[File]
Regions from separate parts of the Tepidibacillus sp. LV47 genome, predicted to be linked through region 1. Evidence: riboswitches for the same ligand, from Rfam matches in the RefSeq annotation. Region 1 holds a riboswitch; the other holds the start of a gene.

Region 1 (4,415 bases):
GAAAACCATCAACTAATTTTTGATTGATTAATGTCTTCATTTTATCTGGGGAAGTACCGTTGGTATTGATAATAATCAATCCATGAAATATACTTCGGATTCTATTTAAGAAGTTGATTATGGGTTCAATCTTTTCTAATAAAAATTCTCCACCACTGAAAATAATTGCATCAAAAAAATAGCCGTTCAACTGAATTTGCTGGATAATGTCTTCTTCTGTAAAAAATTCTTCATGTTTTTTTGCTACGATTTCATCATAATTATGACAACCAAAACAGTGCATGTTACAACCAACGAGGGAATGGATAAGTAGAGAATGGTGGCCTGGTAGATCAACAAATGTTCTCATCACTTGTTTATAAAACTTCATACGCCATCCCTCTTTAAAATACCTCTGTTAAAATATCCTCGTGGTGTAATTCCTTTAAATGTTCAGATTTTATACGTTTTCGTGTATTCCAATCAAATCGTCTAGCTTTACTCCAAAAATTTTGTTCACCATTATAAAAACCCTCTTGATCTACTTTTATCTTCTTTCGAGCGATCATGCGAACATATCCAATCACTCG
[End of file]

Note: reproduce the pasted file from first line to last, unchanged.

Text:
Regions from separate parts of the Tepidibacillus sp. LV47 genome, predicted to be linked through region 1. Evidence: riboswitches for the same ligand, from Rfam matches in the RefSeq annotation. Region 1 holds a riboswitch; the other holds the start of a gene.

Region 1 (4,415 bases):
GAAAACCATCAACTAATTTTTGATTGATTAATGTCTTCATTTTATCTGGGGAAGTACCGTTGGTATTGATAATAATCAATCCATGAAATATACTTCGGATTCTATTTAAGAAGTTGATTATGGGTTCAATCTTTTCTAATAAAAATTCTCCACCACTGAAAATAATTGCATCAAAAAAATAGCCGTTCAACTGAATTTGCTGGATAATGTCTTCTTCTGTAAAAAATTCTTCATGTTTTTTTGCTACGATTTCATCATAATTATGACAACCAAAACAGTGCATGTTACAACCAACGAGGGAATGGATAAGTAGAGAATGGTGGCCTGGTAGATCAACAAATGTTCTCATCACTTGTTTATAAAACTTCATACGCCATCCCTCTTTAAAATACCTCTGTTAAAATATCCTCGTGGTGTAATTCCTTTAAATGTTCAGATTTTATACGTTTTCGTGTATTCCAATCAAATCGTCTAGCTTTACTCCAAAAATTTTGTTCACCATTATAAAAACCCTCTTGATCTACTTTTATCTTCTTTCGAGCGATCATGCGAACATATCCAATCACTCG